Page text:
Materials and Methods

Strain and DNA Extraction

The strain used in this study was W. hellenica 0916-4-2 isolated from Korean pickle kimchi using MRS medium. Genomic DNA was isolated as explained (Panthee et al., 2017b).

Whole Genome Sequencing

The library preparation for Oxford Nanopore MinION and Thermo Fisher Ion PGM sequencing was performed as explained previously (Panthee et al., 2017a, c, 2018). Briefly, for ultra-long reads library, 1 μg genomic DNA was end-prepped using the NEBNext End repair/dA-tailing Module (New England Biolabs, Inc., Ipswich, MA, United States) and the DNA was cleaned up using Agencourt AMPure XP (Beckman Coulter Inc., Brea, CA, United States). The DNA was then ligated to the adapter using NEB Blunt/TA Ligase Master Mix (NEB). The library was purified using Agencourt AMPure XP (Beckman Coulter Inc) and reads were obtained using the 48-h protocol and live base-calling after loading the library to a primed FLO-MIN106 R9.4 SpotON Flow Cell. The 400 base-reads was prepared after fragmentation of 100 ng of the DNA using the Ion XpressTM Plus Fragment Library Kit (Thermo Fisher Scientific, Waltham, MA, United States). The libraries were enriched in an Ion TM318 Chip v2 using Ion Chef (Thermo Fisher Scientific), and subsequent sequencing was performed in the Ion PGM System (Thermo Fisher Scientific).

Read Correction and Genome Assembly

Read correction and genome assembly was performed as explained previously (Panthee et al., 2018). We obtained 2M reads (mean length 277 bp) from Ion PGM, and 247K reads from MinION (mean length 7 kb), accounting for approximately 273-fold and 900-fold genome coverage, respectively. The high quality MinION long reads were filtered using Filtlong and self-correction and trimming was performed using canu 1.7 (Koren et al., 2017). The short reads from Ion PGM were corrected using SPADES 3.11 (Bankevich et al., 2012). The hybrid error correction of long reads was then performed using LoRDEC (Salmela and Rivals, 2014). The final genome assembly was performed from the long corrected reads using Flye 2.3.3 assembler (Kolmogorov et al., 2018). Further polishing of the assembly was performed by mapping the short reads to the assembly followed by consensus generation. The assembled genome was annotated using the NCBI Prokaryotic Genome Annotation Pipeline (PGAP) to find 1778 protein coding genes and 101 RNA genes. The genome was further submitted to PathogenFinder (Cosentino et al., 2013) to predict the absence of pathogenic genes. Functional analysis of the protein coding genes was performed in Blast2GO ver 5.1.13 (BioBam Bioinformatics, Valencia, Spain).

Genomic Data of Other Weissella Species and Comparative Genomic Analysis

Genomic data of the additional Weissella species analyzed in this study were obtained from the NCBI. The accession numbers and assembly status are indicated in the Supplementary Table S1. To construct the phylogenetic tree, first the core genes of these genomes were computed, and the alignment of each core gene set was generated using MUSCLE, and the alignments were concatenated to create a single alignment. This alignment was used to generate the phylogenetic tree using neighbor-joining algorithm in EDGAR (Blom et al., 2016). The core- and pan-proteomes were predicted using EDGAR (Blom et al., 2016). The COG analysis of the core proteome was performed using eggNOG-Mapper (Huerta-Cepas et al., 2017). The analysis of secondary metabolite gene clusters was performed as explained (Panthee et al., 2017b) using antiSMASH (Blin et al., 2017).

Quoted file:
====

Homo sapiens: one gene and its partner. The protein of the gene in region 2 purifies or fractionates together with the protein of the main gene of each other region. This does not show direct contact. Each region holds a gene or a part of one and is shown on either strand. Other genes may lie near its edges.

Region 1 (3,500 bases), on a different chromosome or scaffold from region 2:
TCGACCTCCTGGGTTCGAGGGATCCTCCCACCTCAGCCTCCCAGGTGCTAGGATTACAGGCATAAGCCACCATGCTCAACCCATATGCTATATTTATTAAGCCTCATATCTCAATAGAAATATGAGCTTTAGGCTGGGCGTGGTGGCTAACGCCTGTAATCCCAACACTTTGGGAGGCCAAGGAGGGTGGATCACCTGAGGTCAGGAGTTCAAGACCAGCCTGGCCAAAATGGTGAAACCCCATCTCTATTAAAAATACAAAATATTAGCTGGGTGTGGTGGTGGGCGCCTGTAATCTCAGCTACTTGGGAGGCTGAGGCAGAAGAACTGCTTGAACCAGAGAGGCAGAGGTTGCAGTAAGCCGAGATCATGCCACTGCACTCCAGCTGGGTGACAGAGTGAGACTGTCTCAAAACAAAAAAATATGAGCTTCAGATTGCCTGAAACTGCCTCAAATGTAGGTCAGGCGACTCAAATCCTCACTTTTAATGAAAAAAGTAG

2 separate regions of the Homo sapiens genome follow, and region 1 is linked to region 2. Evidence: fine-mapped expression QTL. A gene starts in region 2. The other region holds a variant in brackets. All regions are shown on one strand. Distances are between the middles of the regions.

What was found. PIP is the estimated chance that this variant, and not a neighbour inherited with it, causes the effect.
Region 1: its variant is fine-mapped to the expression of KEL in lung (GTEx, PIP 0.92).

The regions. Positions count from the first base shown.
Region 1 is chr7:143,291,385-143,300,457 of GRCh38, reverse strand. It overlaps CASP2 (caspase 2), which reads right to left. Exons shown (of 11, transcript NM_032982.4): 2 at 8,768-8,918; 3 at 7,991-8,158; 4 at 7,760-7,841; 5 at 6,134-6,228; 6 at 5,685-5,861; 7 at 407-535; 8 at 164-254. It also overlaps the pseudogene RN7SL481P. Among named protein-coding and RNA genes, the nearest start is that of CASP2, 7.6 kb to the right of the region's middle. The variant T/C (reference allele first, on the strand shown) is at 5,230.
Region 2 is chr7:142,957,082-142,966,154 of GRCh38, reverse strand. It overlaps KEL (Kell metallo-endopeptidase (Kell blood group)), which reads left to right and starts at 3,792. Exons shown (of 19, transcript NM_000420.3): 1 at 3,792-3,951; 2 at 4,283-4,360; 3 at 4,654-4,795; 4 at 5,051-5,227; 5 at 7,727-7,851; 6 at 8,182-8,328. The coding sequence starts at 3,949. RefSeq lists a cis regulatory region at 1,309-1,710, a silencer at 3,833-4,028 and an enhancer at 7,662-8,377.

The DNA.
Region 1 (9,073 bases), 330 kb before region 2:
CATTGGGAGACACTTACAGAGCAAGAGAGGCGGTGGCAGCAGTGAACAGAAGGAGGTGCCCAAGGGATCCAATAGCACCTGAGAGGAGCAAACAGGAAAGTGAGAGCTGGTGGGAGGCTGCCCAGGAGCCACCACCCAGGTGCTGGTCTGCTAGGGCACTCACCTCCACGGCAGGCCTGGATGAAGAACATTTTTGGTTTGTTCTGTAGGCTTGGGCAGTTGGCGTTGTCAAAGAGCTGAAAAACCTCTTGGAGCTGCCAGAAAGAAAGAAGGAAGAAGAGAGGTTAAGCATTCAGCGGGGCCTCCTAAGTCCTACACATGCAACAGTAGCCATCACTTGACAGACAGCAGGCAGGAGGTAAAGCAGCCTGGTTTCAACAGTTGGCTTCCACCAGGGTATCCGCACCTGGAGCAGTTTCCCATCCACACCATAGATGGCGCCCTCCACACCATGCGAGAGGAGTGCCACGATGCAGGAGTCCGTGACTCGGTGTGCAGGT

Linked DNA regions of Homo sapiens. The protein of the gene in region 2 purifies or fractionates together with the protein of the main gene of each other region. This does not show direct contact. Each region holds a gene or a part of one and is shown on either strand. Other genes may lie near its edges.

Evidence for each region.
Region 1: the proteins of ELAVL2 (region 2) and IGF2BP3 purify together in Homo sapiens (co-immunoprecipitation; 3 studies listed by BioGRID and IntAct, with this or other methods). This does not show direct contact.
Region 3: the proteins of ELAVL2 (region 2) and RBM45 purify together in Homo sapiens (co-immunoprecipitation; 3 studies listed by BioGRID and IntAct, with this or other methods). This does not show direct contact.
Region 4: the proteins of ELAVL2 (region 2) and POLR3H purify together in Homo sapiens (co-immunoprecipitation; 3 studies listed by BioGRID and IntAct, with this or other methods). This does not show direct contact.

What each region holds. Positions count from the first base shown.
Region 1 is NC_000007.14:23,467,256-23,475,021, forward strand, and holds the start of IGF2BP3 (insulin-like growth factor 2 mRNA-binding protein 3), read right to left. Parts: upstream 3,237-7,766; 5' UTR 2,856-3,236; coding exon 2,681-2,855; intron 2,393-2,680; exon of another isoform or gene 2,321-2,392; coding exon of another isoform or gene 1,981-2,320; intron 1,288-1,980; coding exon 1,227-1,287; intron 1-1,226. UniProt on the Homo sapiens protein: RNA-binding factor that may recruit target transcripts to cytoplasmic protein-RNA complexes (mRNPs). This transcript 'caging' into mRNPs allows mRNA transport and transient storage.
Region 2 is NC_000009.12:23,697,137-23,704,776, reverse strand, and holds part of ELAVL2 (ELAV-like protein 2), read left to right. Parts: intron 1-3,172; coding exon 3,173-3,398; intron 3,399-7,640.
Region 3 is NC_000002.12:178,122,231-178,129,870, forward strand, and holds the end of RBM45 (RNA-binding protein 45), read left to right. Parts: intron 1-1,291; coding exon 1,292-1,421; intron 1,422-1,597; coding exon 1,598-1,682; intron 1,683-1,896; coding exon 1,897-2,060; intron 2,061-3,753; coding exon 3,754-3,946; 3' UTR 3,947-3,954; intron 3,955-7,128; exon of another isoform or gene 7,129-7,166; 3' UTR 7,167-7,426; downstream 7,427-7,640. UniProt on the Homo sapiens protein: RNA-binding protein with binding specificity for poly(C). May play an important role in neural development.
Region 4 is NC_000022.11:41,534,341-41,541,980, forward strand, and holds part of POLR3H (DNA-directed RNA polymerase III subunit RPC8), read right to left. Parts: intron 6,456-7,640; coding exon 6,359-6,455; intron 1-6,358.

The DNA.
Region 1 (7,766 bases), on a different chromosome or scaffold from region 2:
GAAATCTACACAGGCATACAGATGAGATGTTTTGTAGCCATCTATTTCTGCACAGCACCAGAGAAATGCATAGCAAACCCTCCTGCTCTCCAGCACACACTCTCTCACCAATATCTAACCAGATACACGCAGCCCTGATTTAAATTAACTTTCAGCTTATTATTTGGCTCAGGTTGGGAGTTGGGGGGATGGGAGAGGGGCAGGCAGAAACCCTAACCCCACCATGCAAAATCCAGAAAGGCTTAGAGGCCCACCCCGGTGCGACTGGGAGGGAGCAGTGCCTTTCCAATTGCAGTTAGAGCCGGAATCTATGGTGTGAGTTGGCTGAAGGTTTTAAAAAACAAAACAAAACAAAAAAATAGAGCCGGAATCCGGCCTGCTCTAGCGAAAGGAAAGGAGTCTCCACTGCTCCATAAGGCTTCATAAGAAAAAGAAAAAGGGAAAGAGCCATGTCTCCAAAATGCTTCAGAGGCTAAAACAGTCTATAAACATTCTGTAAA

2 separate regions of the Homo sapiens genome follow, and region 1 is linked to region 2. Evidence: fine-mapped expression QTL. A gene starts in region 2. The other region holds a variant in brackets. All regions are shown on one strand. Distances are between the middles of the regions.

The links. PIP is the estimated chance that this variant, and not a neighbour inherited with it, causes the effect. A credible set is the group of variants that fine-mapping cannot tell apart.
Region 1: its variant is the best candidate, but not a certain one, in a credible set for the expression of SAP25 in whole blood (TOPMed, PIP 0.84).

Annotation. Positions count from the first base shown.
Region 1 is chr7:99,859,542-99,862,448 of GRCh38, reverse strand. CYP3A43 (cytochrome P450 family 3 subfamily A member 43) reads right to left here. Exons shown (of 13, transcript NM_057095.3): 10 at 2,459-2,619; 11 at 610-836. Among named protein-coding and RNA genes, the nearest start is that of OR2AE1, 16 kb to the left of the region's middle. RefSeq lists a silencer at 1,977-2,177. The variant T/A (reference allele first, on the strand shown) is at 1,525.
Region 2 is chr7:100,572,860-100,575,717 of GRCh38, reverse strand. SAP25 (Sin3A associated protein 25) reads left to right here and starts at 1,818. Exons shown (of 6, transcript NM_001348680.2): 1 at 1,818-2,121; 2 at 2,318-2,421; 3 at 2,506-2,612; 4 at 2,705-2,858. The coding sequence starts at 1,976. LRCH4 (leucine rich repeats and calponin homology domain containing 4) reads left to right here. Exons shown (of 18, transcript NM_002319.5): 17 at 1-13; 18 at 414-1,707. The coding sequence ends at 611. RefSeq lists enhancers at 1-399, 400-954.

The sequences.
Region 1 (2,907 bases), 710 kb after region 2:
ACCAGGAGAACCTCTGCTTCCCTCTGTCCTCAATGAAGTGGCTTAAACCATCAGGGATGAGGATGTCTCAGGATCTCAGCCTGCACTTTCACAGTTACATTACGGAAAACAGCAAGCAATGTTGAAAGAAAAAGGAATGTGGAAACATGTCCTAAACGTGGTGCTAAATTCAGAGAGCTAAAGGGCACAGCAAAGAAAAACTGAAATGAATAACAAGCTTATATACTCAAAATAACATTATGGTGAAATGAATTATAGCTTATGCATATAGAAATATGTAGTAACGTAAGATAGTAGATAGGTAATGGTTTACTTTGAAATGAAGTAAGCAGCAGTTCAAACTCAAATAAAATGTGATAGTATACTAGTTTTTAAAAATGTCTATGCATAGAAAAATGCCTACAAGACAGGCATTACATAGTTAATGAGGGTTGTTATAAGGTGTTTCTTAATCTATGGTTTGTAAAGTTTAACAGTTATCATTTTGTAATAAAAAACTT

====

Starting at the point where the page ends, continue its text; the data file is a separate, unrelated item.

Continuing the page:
Weissella Virulence Factors Analysis

For the bioinformatic analysis of virulence factors in Weissella genomes, we downloaded the amino acid sequence of core virulence factors from the virulence factor database (Chen et al., 2005; Liu et al., 2018) and performed a BLAST search against the Weissella proteome with a cut off e-value of e–30 and minimum identity of >70%. To analyze the virulence potential of W. hellenica 0916-4-2 in a mouse model, bacteria was cultivated overnight in MRS at 30°C. The culture was centrifuged and resuspended in phosphate-buffered saline (PBS). Six weeks old female ICR mice (n = 5) were injected with bacteria equivalent to 200 μl of the overnight culture (1.5 × 109 CFU) through intraperitoneal route and survival was observed for 5 days. All mouse experimental protocols were approved by the Animal Use Committee at the Genome Pharmaceuticals Institute.

Results and Discussion

Assembly and Analysis of the W. hellenica 0916-4-2 Genome

The final 0916-4-2 assembly had a genome size of 1.93 Mb with a circular chromosome and two plasmids (Table 1). A total of 4828 Gene Ontology (GO) terms were assigned to 1503 (85%) genes, which included 1703 (35%), 2193 (46%), and 932 (19%) GO annotations for the biological process, molecular function, and cellular component category, respectively (Figures 1A–C). The most abundant GO annotation included oxidation-reduction process, ATP binding, and integral component of the membrane, respectively. InterProScan showed that a total of 3132 families were assigned for 1585 (89%) of the total proteins, where P-loop containing nucleoside triphosphate hydrolase family (IPR027417) was the highest 143 (4.6%) (Figure 1D). Given that some of the Weissella species harbored the genes for drug resistance (Abriouel et al., 2015), none were detected in the genome of the 0916-4-2 strain.

TABLE 1